The lack of creativity coming from recently graduated engineering students seems to be apparent through my observations of students, standard social stigma, as well as research conducted at the University of Massachusetts, Dartmouth. However, little is known about the reason behind this vastly growing problem. Without a better understanding of the issues, universities will continue to produce engineers lacking innovative abilities and creative motivation. Seven scholarly articles and studies as well as three primary sources were reviewed and analyzed in order to better understand what difficulties universities face within the engineering community. It has come to my realization that not only is the lack-luster curriculum leading to student disengagement, but the professors also have difficulty expressing the value of creativity, as they cannot clearly define what creativity entails in their specific courses and disciplines. Other problems arise when professors who are proficient with the idea of creative teaching are not incorporating it into their classrooms because the courses are material heavy and time-limited. Several solutions such as project-based introductory courses, interdisciplinary study programs, and professor training have been suggested to solve these faults in the engineering curricula. If changes do not begin to occur within the university environment, engineering students may find it difficult to exhibit the main characteristics of a “good” engineer that companies are searching for—becoming an innovator and a thinker.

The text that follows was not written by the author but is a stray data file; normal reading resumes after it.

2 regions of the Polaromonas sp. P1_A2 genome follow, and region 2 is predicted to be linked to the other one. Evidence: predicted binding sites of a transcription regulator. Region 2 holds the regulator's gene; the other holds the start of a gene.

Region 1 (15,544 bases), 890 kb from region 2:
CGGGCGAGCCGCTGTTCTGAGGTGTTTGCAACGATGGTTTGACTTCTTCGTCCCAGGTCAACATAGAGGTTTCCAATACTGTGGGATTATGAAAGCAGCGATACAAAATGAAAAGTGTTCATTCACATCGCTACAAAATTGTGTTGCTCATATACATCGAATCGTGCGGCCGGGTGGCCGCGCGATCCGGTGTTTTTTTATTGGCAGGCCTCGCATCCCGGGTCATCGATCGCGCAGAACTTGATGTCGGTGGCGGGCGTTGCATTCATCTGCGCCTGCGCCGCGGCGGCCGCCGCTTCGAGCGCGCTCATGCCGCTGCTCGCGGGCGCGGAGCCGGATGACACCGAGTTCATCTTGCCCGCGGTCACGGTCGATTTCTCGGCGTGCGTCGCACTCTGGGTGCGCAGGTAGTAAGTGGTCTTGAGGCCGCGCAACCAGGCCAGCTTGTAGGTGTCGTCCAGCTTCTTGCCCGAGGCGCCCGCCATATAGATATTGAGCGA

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Virginia Commonwealth University. Undergraduate Research Opportunities Program
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